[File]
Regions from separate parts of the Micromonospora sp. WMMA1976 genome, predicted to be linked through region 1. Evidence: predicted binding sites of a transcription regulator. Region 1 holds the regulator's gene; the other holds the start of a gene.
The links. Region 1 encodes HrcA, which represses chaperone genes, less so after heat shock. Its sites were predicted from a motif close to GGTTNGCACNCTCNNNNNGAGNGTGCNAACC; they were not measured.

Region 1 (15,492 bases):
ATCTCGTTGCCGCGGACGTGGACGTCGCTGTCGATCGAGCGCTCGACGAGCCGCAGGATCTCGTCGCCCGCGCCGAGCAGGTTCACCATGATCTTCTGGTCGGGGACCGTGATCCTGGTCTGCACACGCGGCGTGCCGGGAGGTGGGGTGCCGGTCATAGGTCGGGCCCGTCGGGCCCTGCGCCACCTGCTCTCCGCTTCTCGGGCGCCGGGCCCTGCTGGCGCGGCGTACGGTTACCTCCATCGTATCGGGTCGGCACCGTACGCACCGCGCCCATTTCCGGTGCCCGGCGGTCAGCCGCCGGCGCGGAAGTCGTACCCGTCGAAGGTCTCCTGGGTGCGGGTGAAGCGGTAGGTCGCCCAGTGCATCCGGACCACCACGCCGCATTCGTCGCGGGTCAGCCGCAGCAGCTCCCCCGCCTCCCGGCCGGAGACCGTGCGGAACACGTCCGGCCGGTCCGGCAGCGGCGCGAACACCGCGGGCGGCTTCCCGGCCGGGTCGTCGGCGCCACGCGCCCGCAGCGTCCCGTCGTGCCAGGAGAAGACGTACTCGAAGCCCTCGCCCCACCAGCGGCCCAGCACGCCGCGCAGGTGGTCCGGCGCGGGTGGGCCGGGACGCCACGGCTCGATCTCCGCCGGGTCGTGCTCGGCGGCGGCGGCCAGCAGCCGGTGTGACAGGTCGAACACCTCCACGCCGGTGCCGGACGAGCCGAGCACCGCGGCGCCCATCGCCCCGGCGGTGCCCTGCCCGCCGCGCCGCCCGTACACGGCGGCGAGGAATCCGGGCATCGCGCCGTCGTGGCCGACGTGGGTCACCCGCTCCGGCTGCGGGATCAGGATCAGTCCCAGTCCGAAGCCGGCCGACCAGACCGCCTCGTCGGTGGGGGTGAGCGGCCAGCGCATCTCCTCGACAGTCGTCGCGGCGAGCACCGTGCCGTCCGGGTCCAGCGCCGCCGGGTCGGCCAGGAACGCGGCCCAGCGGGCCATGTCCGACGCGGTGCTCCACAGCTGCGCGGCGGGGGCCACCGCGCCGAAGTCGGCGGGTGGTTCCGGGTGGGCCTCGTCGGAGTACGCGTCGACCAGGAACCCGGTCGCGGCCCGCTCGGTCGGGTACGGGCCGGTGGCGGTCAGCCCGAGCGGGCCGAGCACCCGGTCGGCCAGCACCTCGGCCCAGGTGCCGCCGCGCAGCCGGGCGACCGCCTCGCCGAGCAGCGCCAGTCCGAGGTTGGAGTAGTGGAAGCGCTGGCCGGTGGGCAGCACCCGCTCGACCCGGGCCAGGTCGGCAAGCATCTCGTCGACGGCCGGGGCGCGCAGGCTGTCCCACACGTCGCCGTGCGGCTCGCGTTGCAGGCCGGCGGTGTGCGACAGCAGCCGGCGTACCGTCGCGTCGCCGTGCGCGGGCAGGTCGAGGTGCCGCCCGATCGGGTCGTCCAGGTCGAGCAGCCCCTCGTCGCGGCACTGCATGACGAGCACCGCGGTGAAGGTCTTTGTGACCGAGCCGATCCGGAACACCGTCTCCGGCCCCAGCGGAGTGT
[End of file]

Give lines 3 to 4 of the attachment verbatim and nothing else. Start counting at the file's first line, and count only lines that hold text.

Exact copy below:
Region 1 (15,492 bases):
ATCTCGTTGCCGCGGACGTGGACGTCGCTGTCGATCGAGCGCTCGACGAGCCGCAGGATCTCGTCGCCCGCGCCGAGCAGGTTCACCATGATCTTCTGGTCGGGGACCGTGATCCTGGTCTGCACACGCGGCGTGCCGGGAGGTGGGGTGCCGGTCATAGGTCGGGCCCGTCGGGCCCTGCGCCACCTGCTCTCCGCTTCTCGGGCGCCGGGCCCTGCTGGCGCGGCGTACGGTTACCTCCATCGTATCGGGTCGGCACCGTACGCACCGCGCCCATTTCCGGTGCCCGGCGGTCAGCCGCCGGCGCGGAAGTCGTACCCGTCGAAGGTCTCCTGGGTGCGGGTGAAGCGGTAGGTCGCCCAGTGCATCCGGACCACCACGCCGCATTCGTCGCGGGTCAGCCGCAGCAGCTCCCCCGCCTCCCGGCCGGAGACCGTGCGGAACACGTCCGGCCGGTCCGGCAGCGGCGCGAACACCGCGGGCGGCTTCCCGGCCGGGTCGTCGGCGCCACGCGCCCGCAGCGTCCCGTCGTGCCAGGAGAAGACGTACTCGAAGCCCTCGCCCCACCAGCGGCCCAGCACGCCGCGCAGGTGGTCCGGCGCGGGTGGGCCGGGACGCCACGGCTCGATCTCCGCCGGGTCGTGCTCGGCGGCGGCGGCCAGCAGCCGGTGTGACAGGTCGAACACCTCCACGCCGGTGCCGGACGAGCCGAGCACCGCGGCGCCCATCGCCCCGGCGGTGCCCTGCCCGCCGCGCCGCCCGTACACGGCGGCGAGGAATCCGGGCATCGCGCCGTCGTGGCCGACGTGGGTCACCCGCTCCGGCTGCGGGATCAGGATCAGTCCCAGTCCGAAGCCGGCCGACCAGACCGCCTCGTCGGTGGGGGTGAGCGGCCAGCGCATCTCCTCGACAGTCGTCGCGGCGAGCACCGTGCCGTCCGGGTCCAGCGCCGCCGGGTCGGCCAGGAACGCGGCCCAGCGGGCCATGTCCGACGCGGTGCTCCACAGCTGCGCGGCGGGGGCCACCGCGCCGAAGTCGGCGGGTGGTTCCGGGTGGGCCTCGTCGGAGTACGCGTCGACCAGGAACCCGGTCGCGGCCCGCTCGGTCGGGTACGGGCCGGTGGCGGTCAGCCCGAGCGGGCCGAGCACCCGGTCGGCCAGCACCTCGGCCCAGGTGCCGCCGCGCAGCCGGGCGACCGCCTCGCCGAGCAGCGCCAGTCCGAGGTTGGAGTAGTGGAAGCGCTGGCCGGTGGGCAGCACCCGCTCGACCCGGGCCAGGTCGGCAAGCATCTCGTCGACGGCCGGGGCGCGCAGGCTGTCCCACACGTCGCCGTGCGGCTCGCGTTGCAGGCCGGCGGTGTGCGACAGCAGCCGGCGTACCGTCGCGTCGCCGTGCGCGGGCAGGTCGAGGTGCCGCCCGATCGGGTCGTCCAGGTCGAGCAGCCCCTCGTCGCGGCACTGCATGACGAGCACCGCGGTGAAGGTCTTTGTGACCGAGCCGATCCGGAACACCGTCTCCGGCCCCAGCGGAGTGT